What is the cerebellum?

The portion of the brain in the back of the head between the cerebrum and the brain stem. The cerebellum controls balance for walking and standing, and other complex motor functions.

The cerebellum (“little brain”) is a structure that is located at the back of the brain, underlying the occipital and temporal lobes of the cerebral cortex …

The cerebellum controls voluntary movements such as: 

  • walking.                                      
  • posture                                              
  • balance.
  • coordination.
  • eye movements.
  • speech

The major functions of the cerebellum are its involvement in balance (controlled via its connection to the inner ear), equilibrium, muscle tone, coordination, and motor learning: Control of balance and posture. The cerebellum is responsible for making adjustments to posture in order to maintain balance.Nov 26, 2019

How does cerebellum control movement?

Maintaining balance: The cerebellum has special sensors that detect shifts in balance and movement. It sends signals for the body to adjust and move. Coordinating movement: Most body movements require the coordination of multiple muscle groups.

Do you remember when you learned to ride a bike? The cerebellum is responsible for you learning to ride a bike. Without a cerebellum, it would be impossible to learn how to ride a bike, play the piano, or perform a gymnastics routine or play pickelball. It is involved in how the brain learns muscle movement and how it hones those movements for improvement. As a ballet student develops into a ballerina or a piano novice grows into a professional pianist, they have their cerebellum to thank for its ability to fine-tune action and controlled movement.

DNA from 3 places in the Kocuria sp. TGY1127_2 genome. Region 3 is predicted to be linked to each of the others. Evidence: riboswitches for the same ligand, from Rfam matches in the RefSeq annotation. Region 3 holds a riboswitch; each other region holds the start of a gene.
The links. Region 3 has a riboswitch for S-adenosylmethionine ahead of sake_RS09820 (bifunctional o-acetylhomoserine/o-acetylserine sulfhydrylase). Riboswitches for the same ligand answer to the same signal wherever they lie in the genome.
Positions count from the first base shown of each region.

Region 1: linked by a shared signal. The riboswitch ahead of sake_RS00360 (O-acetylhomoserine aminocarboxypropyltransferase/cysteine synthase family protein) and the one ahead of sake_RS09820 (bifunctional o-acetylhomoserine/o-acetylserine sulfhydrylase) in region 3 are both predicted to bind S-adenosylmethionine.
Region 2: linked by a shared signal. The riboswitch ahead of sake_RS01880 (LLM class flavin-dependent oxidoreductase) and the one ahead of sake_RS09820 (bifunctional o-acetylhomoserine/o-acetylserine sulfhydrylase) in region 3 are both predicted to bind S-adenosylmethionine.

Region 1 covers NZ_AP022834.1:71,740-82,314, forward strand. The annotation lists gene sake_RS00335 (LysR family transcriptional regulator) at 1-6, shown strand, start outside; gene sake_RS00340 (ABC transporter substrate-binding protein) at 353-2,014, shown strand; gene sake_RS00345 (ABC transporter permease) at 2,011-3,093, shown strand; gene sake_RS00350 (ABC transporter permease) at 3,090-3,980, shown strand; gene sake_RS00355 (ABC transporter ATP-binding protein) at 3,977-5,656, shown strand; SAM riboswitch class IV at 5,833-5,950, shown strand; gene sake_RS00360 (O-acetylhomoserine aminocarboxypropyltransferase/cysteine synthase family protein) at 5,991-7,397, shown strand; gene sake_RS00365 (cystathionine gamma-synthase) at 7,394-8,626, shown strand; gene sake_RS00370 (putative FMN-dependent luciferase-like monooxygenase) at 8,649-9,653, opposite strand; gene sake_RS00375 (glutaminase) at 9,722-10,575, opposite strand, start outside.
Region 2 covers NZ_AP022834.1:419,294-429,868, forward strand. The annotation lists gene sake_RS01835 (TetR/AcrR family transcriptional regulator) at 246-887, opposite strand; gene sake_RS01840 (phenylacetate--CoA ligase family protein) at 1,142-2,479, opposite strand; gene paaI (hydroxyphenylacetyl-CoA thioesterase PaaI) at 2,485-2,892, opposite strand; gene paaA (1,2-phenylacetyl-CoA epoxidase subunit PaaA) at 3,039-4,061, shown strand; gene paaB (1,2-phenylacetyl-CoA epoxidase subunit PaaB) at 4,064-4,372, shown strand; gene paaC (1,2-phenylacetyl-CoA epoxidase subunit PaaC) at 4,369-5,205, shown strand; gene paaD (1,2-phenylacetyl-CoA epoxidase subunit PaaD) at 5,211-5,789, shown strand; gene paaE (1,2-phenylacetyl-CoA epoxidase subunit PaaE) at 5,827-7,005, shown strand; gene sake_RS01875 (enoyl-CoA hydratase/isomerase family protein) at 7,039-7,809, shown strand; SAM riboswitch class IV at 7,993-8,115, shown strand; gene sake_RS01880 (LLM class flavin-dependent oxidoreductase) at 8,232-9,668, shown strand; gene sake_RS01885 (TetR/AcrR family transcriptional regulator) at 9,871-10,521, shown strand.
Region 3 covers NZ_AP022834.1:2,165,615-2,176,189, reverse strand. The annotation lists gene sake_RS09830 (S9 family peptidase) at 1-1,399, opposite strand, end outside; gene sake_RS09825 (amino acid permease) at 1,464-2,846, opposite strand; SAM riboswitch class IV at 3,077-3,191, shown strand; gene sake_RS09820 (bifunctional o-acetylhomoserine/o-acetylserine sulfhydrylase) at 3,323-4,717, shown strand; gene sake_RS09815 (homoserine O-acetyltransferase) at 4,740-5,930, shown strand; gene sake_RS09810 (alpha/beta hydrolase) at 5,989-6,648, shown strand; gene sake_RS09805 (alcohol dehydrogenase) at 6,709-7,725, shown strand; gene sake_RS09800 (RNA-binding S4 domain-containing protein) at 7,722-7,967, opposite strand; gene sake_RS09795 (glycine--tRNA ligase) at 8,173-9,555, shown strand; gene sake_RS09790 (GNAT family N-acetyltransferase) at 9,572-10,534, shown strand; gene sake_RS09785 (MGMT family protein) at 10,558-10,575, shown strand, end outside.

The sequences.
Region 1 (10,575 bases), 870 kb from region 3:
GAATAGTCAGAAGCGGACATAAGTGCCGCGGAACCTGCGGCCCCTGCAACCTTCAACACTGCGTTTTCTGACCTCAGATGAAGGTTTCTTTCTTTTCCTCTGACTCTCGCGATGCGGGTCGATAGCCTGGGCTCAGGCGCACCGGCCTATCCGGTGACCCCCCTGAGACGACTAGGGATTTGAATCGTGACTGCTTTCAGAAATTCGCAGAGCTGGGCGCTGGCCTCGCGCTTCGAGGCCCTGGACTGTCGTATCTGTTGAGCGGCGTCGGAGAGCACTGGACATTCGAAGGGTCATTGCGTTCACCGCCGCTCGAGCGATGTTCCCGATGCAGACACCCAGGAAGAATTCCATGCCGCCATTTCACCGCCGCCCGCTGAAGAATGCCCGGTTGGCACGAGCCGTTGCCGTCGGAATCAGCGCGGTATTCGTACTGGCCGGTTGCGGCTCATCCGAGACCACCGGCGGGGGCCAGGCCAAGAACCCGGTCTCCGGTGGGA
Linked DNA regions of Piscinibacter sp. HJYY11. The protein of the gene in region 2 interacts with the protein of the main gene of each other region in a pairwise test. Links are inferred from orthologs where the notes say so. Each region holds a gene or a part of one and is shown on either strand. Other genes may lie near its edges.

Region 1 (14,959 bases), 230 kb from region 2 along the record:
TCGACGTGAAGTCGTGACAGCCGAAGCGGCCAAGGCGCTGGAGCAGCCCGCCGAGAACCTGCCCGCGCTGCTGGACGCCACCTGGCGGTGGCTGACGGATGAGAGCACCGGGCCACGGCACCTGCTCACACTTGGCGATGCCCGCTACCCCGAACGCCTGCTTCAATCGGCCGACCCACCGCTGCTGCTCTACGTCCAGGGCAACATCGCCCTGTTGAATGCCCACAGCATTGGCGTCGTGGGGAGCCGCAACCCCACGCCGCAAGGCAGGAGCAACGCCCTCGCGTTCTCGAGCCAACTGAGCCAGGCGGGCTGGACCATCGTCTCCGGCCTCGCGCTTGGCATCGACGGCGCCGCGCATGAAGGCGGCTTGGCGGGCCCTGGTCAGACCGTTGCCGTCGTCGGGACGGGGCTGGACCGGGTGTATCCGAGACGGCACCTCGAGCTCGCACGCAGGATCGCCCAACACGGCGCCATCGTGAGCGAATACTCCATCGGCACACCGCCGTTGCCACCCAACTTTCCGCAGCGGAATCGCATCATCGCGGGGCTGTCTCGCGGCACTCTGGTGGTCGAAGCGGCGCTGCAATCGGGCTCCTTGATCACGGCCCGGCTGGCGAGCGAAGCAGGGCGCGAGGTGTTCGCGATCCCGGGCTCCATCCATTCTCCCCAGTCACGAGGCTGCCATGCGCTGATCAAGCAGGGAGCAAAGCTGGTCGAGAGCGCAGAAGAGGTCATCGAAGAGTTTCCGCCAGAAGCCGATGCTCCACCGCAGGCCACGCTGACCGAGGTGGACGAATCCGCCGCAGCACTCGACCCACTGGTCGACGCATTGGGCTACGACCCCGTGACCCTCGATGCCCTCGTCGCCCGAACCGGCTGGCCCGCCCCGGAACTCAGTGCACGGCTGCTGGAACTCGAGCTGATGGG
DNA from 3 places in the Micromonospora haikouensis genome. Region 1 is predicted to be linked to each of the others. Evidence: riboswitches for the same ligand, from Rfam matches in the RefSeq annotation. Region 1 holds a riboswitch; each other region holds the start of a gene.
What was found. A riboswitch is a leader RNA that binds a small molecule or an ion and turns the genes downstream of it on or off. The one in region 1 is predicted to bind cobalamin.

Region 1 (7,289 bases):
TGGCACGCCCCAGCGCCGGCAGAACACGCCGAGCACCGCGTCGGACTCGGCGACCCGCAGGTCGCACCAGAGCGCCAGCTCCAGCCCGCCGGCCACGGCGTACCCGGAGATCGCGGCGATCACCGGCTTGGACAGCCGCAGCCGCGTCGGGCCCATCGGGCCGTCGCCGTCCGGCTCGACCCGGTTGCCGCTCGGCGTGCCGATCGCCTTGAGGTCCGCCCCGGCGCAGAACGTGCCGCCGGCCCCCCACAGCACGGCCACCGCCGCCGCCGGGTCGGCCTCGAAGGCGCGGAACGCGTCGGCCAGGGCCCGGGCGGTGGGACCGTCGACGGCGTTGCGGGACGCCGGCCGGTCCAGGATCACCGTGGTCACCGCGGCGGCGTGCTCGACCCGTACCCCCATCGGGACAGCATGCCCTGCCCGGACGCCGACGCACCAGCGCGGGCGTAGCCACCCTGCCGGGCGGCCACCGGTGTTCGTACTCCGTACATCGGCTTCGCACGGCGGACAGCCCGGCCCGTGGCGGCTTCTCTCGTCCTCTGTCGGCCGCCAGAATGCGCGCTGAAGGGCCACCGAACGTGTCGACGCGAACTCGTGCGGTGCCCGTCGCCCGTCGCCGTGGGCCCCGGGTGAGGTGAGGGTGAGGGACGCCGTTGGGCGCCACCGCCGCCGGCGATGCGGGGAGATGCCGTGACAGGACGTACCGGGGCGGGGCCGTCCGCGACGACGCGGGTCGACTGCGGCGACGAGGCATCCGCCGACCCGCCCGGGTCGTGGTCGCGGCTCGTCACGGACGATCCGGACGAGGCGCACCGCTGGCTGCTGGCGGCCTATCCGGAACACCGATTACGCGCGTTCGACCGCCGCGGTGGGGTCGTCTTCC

Maintenance of balance and posture. The cerebellum is important for making postural adjustments in order to maintain balance. Through its input from vestibular receptors and proprioceptors, it modulates commands to motor neurons to compensate for shifts in body position or changes in load upon muscles. Patients with cerebellar damage suffer from balance disorders, and they often develop stereotyped postural strategies to compensate for this problem (e.g., a wide-based stance).

 info on Cerebellum taken from Google & Patricia Facty staff “Facty Health”